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The Supreme Court held that consecutive sentences imposed for separate crimes, when the cumulative sentences exceed a juvenile's life expectancy, do not violate the Eighth Amendment, as interpreted in Graham v. Florida, 560 U.S. 48 (2010), Miller v. Alabama, 567 U.S. 460 (2012), and Montgomery v. Louisiana, 136 S. Ct. 718 (2016).Defendants in these cases argued that their sentences violated the Eighth Amendment. At issue was whether Graham, Miller, and Montgomery prohibit aggregated consecutive sentences for separate crimes that exceed a juvenile's life expectancy. The Supreme Court held that Graham, Miller, and Montgomery do not prohibit such de facto life sentences, and therefore, Graham and its progeny do not constitute a significant chance in the law under Ariz. R. Crim. P. 32.1(g). View "State v. Soto-Fong" on Justia Law

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Juvenile A.P. appealed an adjudication of delinquency based on “open and gross lewdness and lascivious behavior” under 13 V.S.A. section 2601. Juvenile argued: (1) the evidence did not support a finding that his conduct was open or gross; (2) section 2601 was ambiguous and therefore unenforceable against him; and (3) section 2601 was unconstitutionally vague. The incident giving rise to the adjudication at issue here dated back to 2018, when Juvenile approached the complainant in the hallway of school. Complainant testified: “[A]ll of a sudden, he asked if he could touch my breasts, and then he just reached out, and his hand was on me.” No one else was present, although school was in session. When juvenile touched complainant’s breast with his hand, she turned around and ran. She was furious and upset. Juvenile testified that he reached out his hand toward complainant’s chest but never touched it. He testified that he regretted disregarding complainant’s feelings and felt his actions were “disgusting.” The family court found complainant to be credible. It concluded that juvenile had touched her breast and in doing so had committed a delinquent act. The Vermont Supreme Court concluded the court’s findings were supported by the record. The Court further concluded the statute unambiguously proscribes the type of conduct at issue here, and accordingly affirmed the judgment. View "In re A.P., Juvenile" on Justia Law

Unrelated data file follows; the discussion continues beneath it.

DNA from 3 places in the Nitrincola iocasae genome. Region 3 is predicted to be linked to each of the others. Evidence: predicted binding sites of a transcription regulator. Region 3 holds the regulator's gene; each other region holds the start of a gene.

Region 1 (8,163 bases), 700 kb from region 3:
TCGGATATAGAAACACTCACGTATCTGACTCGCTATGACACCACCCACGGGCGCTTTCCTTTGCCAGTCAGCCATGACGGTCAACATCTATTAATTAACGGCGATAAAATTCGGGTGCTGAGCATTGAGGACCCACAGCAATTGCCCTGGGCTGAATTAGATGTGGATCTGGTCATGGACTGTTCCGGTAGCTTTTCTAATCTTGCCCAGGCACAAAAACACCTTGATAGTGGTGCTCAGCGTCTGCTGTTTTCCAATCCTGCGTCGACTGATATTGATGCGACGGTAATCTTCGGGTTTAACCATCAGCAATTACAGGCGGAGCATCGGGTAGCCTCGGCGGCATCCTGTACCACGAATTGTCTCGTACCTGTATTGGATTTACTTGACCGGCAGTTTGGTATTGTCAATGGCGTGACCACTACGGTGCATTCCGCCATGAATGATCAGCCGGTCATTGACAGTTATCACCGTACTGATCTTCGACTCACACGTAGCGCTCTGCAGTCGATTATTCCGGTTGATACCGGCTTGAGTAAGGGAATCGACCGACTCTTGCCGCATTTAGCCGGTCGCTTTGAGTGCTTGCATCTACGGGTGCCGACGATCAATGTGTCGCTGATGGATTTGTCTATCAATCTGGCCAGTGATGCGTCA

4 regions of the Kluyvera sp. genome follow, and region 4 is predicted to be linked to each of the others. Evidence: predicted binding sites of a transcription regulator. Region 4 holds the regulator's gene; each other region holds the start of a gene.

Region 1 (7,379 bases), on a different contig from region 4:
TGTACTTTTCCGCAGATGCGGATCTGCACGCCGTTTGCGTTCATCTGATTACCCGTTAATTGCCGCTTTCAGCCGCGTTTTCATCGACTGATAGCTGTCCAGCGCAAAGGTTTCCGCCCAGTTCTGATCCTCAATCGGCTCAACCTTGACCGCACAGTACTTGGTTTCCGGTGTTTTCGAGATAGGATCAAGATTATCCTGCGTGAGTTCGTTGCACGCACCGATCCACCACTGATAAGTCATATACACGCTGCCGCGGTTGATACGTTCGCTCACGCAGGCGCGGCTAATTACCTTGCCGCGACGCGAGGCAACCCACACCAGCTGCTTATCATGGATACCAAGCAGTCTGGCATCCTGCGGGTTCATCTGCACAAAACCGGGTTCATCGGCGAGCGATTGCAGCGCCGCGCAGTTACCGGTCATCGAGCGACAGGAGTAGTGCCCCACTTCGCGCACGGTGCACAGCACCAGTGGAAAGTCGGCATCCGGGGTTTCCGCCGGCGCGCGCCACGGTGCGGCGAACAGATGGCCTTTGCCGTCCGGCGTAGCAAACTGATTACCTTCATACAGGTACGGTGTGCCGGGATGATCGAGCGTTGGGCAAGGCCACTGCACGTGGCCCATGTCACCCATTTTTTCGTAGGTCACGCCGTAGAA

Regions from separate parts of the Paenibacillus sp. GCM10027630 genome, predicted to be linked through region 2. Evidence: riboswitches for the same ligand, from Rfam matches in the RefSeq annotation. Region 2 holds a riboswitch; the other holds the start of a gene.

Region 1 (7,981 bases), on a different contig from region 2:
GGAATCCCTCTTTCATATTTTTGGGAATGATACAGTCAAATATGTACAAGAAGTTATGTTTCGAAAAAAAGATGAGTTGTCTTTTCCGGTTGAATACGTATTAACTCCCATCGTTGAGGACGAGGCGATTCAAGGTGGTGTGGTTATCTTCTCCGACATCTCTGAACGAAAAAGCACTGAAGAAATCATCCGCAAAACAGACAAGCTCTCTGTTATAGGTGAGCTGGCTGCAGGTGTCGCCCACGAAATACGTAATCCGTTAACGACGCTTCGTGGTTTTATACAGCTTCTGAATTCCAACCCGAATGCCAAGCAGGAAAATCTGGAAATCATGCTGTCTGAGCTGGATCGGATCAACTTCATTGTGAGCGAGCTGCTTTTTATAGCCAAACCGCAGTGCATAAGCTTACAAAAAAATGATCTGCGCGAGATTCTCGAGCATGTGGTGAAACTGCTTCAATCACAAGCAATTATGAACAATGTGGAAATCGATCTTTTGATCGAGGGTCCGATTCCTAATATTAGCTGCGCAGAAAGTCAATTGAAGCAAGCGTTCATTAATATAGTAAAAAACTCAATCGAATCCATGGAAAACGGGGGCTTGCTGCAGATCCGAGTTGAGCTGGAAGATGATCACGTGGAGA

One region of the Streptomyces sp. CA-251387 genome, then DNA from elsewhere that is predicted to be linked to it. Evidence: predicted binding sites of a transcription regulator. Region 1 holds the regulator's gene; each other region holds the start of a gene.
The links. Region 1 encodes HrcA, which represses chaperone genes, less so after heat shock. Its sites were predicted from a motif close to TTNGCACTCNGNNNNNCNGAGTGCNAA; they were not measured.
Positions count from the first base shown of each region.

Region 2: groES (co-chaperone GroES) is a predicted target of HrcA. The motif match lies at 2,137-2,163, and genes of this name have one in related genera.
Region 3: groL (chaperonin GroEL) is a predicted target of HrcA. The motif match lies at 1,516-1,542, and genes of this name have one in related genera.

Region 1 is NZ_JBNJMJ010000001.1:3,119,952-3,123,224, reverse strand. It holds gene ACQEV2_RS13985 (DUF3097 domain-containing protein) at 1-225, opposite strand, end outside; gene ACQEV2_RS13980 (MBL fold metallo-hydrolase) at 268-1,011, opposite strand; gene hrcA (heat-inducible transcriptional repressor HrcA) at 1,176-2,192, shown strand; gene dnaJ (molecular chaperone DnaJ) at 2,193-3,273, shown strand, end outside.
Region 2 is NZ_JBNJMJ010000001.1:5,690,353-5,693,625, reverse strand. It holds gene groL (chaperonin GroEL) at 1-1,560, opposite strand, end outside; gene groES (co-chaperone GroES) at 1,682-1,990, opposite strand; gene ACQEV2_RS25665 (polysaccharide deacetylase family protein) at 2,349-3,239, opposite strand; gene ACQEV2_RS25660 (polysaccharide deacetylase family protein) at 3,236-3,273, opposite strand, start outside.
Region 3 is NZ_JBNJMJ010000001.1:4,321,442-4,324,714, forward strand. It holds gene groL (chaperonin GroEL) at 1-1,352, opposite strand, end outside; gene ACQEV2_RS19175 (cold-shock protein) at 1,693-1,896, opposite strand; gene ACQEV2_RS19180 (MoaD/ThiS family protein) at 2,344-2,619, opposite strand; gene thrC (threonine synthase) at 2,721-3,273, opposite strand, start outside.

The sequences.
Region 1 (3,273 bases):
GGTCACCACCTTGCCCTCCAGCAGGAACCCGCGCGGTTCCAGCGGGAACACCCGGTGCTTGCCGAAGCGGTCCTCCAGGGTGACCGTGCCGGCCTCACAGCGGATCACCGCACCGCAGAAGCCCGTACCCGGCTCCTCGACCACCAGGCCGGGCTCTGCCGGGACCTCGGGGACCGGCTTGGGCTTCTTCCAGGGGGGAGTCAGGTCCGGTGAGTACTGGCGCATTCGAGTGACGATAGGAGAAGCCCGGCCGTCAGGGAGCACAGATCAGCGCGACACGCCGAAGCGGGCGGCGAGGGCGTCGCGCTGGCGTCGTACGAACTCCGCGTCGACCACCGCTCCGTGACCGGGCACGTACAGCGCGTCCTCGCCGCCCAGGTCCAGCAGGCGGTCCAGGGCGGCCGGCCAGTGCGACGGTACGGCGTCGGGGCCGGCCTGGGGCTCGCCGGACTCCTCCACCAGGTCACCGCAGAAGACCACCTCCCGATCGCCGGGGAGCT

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David Blue was convicted of capital murder when the only sentences for that crime were death or life imprisonment. Blue was sentenced to death, and his death sentence was subsequently found unconstitutional because he was both intellectually disabled and a minor when he committed the crime. The trial court sentenced Blue to life without parole, and he requested a "Miller" hearing to determine whether that new sentence was appropriate. While his petition for post-conviction relief was pending before the trial court, the Mississippi Supreme Court found Section 99-19-107 inapplicable to individuals for whom the death penalty was found unconstitutional. The trial court ordered a mental evaluation to help with a Miller determination regarding whether to sentence Blue to life or life without the possibility of parole. Blue filed an interlocutory appeal with the Supreme Court, arguing that a mental evaluation and hearing were unnecessary, because only one constitutional sentence was available: life imprisonment. The State argued that life without parole was a sentencing option because the statutory amendments that added life without parole as a sentencing option for capital murder applied to Blue. Because applying life without parole as a sentencing option to Blue would violate the prohibition against ex post facto laws, the Supreme Court vacated the trial court’s order and remanded the case with instructions to sentence Blue to life imprisonment. View "Blue v. Mississippi" on Justia Law